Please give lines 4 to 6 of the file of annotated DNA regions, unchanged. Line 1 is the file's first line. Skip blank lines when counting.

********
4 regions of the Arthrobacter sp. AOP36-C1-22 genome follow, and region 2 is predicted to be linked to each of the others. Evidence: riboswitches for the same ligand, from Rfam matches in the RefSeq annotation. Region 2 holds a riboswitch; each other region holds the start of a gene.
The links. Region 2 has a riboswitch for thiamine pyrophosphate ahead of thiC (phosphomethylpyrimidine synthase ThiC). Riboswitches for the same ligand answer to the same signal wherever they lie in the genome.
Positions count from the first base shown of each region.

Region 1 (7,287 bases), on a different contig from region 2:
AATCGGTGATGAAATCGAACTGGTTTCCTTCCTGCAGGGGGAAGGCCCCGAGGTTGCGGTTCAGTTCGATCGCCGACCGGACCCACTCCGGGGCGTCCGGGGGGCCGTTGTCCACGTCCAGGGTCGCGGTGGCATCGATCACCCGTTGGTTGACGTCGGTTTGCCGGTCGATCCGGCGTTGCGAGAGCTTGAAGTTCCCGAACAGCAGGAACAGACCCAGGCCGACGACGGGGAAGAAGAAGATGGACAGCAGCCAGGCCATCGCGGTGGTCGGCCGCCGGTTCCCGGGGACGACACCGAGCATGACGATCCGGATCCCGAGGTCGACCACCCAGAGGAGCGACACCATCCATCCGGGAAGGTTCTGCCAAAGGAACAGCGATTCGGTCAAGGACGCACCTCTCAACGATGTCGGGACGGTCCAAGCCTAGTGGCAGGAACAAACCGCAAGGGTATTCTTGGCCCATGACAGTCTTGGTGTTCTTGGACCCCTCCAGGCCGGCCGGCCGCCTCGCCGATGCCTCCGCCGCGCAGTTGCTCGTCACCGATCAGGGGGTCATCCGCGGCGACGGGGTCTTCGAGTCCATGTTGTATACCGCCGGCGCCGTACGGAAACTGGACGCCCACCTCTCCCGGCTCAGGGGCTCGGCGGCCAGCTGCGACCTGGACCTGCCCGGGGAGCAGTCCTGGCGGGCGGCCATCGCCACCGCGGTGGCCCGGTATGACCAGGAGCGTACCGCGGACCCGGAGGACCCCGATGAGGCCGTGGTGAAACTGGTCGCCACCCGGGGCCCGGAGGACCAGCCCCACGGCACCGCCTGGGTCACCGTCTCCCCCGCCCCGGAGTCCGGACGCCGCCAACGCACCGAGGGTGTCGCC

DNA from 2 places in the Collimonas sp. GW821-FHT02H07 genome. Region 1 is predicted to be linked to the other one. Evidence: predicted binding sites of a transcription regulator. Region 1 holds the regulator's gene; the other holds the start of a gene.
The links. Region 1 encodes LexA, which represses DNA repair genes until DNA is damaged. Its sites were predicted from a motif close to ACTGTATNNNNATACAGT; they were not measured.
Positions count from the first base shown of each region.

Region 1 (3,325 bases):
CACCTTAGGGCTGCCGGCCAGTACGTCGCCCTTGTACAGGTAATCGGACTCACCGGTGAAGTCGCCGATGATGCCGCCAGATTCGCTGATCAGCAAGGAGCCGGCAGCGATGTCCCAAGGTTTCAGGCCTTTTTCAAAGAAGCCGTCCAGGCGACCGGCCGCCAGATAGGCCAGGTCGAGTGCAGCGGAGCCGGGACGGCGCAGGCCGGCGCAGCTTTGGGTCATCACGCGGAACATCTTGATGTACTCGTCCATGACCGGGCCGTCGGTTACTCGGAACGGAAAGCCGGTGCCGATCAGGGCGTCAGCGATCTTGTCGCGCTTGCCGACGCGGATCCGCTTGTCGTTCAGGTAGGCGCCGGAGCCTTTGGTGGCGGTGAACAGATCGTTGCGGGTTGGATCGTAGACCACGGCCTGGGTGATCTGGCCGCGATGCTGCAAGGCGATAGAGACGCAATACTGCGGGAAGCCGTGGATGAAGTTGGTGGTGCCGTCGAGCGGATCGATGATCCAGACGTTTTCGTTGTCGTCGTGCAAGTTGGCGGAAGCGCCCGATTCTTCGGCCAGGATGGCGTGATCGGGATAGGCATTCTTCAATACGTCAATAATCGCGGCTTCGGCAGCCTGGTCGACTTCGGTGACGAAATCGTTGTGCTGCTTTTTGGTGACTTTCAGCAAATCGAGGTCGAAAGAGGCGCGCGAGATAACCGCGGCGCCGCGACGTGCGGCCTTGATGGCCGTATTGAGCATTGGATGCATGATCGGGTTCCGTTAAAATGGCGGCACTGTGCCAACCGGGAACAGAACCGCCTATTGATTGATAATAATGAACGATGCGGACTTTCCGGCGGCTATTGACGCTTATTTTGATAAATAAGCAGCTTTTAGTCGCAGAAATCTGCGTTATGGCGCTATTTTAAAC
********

Region 1 (7,287 bases), on a different contig from region 2:
AATCGGTGATGAAATCGAACTGGTTTCCTTCCTGCAGGGGGAAGGCCCCGAGGTTGCGGTTCAGTTCGATCGCCGACCGGACCCACTCCGGGGCGTCCGGGGGGCCGTTGTCCACGTCCAGGGTCGCGGTGGCATCGATCACCCGTTGGTTGACGTCGGTTTGCCGGTCGATCCGGCGTTGCGAGAGCTTGAAGTTCCCGAACAGCAGGAACAGACCCAGGCCGACGACGGGGAAGAAGAAGATGGACAGCAGCCAGGCCATCGCGGTGGTCGGCCGCCGGTTCCCGGGGACGACACCGAGCATGACGATCCGGATCCCGAGGTCGACCACCCAGAGGAGCGACACCATCCATCCGGGAAGGTTCTGCCAAAGGAACAGCGATTCGGTCAAGGACGCACCTCTCAACGATGTCGGGACGGTCCAAGCCTAGTGGCAGGAACAAACCGCAAGGGTATTCTTGGCCCATGACAGTCTTGGTGTTCTTGGACCCCTCCAGGCCGGCCGGCCGCCTCGCCGATGCCTCCGCCGCGCAGTTGCTCGTCACCGATCAGGGGGTCATCCGCGGCGACGGGGTCTTCGAGTCCATGTTGTATACCGCCGGCGCCGTACGGAAACTGGACGCCCACCTCTCCCGGCTCAGGGGCTCGGCGGCCAGCTGCGACCTGGACCTGCCCGGGGAGCAGTCCTGGCGGGCGGCCATCGCCACCGCGGTGGCCCGGTATGACCAGGAGCGTACCGCGGACCCGGAGGACCCCGATGAGGCCGTGGTGAAACTGGTCGCCACCCGGGGCCCGGAGGACCAGCCCCACGGCACCGCCTGGGTCACCGTCTCCCCCGCCCCGGAGTCCGGACGCCGCCAACGCACCGAGGGTGTCGCC

DNA from 2 places in the Collimonas sp. GW821-FHT02H07 genome. Region 1 is predicted to be linked to the other one. Evidence: predicted binding sites of a transcription regulator. Region 1 holds the regulator's gene; the other holds the start of a gene.